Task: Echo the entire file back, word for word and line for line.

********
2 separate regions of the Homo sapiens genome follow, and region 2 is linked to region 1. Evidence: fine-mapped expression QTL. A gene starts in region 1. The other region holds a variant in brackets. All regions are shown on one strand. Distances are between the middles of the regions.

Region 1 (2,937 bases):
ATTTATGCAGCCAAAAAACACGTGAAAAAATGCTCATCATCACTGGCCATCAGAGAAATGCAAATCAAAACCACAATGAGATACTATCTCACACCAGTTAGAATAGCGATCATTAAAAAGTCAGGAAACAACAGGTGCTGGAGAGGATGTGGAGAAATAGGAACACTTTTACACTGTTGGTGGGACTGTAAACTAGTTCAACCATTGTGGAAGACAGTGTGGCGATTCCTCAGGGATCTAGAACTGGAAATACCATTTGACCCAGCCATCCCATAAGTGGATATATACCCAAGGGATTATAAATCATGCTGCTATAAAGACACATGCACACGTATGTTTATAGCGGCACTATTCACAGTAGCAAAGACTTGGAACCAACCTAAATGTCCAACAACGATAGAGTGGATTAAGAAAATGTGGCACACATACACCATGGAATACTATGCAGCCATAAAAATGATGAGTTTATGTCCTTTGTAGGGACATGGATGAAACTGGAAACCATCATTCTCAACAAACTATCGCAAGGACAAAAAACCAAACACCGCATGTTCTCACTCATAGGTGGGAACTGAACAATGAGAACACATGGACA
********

2 separate regions of the Homo sapiens genome follow, and region 2 is linked to region 1. Evidence: fine-mapped expression QTL. A gene starts in region 1. The other region holds a variant in brackets. All regions are shown on one strand. Distances are between the middles of the regions.

Region 1 (2,937 bases):
ATTTATGCAGCCAAAAAACACGTGAAAAAATGCTCATCATCACTGGCCATCAGAGAAATGCAAATCAAAACCACAATGAGATACTATCTCACACCAGTTAGAATAGCGATCATTAAAAAGTCAGGAAACAACAGGTGCTGGAGAGGATGTGGAGAAATAGGAACACTTTTACACTGTTGGTGGGACTGTAAACTAGTTCAACCATTGTGGAAGACAGTGTGGCGATTCCTCAGGGATCTAGAACTGGAAATACCATTTGACCCAGCCATCCCATAAGTGGATATATACCCAAGGGATTATAAATCATGCTGCTATAAAGACACATGCACACGTATGTTTATAGCGGCACTATTCACAGTAGCAAAGACTTGGAACCAACCTAAATGTCCAACAACGATAGAGTGGATTAAGAAAATGTGGCACACATACACCATGGAATACTATGCAGCCATAAAAATGATGAGTTTATGTCCTTTGTAGGGACATGGATGAAACTGGAAACCATCATTCTCAACAAACTATCGCAAGGACAAAAAACCAAACACCGCATGTTCTCACTCATAGGTGGGAACTGAACAATGAGAACACATGGACA